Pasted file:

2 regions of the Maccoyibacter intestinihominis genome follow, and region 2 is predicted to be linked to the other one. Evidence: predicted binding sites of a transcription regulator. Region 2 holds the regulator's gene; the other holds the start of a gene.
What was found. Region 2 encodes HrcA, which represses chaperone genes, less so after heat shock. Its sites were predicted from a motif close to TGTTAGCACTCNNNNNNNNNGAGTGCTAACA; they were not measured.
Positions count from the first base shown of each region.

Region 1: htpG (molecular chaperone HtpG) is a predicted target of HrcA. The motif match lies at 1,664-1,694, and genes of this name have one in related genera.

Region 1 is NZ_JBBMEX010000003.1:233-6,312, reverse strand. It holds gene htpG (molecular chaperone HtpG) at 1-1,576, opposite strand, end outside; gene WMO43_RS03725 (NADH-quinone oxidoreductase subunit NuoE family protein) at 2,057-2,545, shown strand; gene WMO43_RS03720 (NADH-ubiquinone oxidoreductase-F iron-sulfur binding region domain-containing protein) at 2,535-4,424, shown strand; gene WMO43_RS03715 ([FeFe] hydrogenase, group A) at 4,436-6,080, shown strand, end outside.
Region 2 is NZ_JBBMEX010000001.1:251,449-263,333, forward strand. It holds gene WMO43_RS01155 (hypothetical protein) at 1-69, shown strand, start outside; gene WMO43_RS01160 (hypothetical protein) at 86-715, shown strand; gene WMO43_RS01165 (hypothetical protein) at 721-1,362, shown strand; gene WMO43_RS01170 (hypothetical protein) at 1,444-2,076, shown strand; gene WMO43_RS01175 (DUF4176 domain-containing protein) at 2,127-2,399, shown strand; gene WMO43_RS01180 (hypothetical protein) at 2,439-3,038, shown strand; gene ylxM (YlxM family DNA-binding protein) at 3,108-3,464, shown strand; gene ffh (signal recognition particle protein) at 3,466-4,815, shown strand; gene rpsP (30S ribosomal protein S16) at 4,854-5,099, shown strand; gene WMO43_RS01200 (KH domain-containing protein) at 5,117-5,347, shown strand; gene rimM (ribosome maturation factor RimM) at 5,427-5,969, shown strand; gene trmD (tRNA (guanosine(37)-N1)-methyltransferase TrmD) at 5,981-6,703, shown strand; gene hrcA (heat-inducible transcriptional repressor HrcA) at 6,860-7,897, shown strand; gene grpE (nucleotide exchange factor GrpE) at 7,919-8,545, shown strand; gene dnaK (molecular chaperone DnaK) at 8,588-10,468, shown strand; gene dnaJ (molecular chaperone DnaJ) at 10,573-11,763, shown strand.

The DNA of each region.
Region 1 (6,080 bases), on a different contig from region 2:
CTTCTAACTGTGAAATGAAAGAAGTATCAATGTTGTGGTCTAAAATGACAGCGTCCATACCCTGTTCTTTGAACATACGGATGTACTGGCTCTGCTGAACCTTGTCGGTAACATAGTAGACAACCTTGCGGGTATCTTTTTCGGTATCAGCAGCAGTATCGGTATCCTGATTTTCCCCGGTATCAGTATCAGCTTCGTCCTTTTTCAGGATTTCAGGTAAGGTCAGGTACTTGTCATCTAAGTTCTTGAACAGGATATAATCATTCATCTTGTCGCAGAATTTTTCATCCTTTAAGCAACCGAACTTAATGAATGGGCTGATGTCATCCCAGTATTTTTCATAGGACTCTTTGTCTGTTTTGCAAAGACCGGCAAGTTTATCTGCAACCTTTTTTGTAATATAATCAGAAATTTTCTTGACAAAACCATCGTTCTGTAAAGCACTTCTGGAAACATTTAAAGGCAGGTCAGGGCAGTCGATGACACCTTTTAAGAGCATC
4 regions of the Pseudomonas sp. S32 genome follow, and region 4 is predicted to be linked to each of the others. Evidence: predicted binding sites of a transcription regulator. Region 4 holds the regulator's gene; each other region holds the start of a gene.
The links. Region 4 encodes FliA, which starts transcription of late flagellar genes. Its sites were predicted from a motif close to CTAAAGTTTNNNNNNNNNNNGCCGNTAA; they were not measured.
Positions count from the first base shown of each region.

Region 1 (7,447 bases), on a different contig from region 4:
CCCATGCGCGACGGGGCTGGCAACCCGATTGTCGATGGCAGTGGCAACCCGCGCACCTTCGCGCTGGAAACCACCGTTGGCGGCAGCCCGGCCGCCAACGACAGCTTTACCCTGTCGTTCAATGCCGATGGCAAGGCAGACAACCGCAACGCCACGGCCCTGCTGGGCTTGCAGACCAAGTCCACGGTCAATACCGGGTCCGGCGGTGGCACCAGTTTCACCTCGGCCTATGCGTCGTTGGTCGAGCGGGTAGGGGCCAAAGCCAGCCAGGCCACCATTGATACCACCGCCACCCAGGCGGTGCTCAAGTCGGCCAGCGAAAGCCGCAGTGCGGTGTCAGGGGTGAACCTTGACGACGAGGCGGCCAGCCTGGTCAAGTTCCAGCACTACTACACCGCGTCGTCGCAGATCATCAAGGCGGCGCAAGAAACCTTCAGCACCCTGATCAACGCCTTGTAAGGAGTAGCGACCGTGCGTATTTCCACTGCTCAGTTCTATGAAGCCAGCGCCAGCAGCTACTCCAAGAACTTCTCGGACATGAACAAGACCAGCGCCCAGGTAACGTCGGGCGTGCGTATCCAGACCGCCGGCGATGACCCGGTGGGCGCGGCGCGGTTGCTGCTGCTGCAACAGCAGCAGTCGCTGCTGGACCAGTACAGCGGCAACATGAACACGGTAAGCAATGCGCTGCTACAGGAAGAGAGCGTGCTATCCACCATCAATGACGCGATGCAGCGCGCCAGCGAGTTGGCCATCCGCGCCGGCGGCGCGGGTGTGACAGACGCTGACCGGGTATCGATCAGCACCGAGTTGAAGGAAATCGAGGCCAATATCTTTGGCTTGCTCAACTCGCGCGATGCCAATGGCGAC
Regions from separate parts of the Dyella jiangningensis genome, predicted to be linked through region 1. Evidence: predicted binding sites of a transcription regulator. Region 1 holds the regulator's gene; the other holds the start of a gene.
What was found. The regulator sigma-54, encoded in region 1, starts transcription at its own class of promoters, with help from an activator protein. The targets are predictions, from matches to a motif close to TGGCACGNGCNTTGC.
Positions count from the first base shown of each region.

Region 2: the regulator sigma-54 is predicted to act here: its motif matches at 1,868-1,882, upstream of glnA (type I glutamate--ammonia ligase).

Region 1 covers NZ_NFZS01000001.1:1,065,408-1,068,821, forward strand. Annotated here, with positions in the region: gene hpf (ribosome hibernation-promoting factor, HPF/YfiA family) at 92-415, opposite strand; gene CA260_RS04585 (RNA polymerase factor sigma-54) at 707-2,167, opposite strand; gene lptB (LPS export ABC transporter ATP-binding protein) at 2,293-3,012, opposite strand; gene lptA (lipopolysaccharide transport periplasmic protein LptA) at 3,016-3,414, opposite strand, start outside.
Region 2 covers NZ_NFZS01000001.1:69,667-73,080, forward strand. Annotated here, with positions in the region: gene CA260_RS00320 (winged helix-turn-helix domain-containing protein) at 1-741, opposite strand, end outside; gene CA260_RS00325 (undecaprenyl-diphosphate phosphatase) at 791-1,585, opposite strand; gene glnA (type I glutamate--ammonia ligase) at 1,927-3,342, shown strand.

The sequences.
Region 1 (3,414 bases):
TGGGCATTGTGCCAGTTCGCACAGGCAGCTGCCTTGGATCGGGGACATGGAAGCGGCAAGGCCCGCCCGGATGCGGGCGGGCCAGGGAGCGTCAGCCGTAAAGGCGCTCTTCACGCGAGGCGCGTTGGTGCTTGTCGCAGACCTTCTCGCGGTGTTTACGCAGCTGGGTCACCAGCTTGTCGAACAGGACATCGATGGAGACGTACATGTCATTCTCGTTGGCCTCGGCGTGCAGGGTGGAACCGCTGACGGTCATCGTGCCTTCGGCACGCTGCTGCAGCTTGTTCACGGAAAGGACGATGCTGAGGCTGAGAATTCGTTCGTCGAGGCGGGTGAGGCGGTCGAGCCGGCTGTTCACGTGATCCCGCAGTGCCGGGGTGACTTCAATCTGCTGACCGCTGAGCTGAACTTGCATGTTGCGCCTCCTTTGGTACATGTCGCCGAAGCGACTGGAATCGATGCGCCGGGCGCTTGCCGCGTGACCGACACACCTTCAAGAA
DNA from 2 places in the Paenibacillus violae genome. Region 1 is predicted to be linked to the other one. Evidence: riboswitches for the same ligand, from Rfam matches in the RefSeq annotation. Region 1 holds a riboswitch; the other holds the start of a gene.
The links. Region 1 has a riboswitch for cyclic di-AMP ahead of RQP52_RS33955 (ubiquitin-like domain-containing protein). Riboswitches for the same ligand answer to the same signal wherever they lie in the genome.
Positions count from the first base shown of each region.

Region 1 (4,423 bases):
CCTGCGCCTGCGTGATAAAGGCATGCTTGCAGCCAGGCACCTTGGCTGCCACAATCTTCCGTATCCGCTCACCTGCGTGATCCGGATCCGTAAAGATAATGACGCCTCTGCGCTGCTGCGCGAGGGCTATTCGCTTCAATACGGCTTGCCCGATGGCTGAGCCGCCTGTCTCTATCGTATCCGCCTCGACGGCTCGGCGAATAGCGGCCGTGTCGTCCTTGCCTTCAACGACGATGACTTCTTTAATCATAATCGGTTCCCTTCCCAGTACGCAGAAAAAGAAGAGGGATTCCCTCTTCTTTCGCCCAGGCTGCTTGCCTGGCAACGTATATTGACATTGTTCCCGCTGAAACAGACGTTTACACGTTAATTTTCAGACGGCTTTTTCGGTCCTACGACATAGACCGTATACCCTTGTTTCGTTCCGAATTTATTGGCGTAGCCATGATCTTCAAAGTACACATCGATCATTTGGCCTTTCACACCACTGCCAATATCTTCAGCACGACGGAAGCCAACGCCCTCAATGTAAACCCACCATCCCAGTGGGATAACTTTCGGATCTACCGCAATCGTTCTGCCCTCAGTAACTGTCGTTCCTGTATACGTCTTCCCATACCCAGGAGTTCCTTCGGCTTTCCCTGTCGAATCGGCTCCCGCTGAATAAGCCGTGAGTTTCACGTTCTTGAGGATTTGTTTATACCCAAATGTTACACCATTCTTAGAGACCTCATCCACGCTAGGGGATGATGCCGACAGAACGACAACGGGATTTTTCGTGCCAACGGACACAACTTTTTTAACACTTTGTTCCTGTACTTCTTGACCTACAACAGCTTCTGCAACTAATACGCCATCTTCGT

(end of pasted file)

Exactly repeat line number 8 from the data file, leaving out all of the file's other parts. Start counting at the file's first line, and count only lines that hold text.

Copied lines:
Region 1 (6,080 bases), on a different contig from region 2: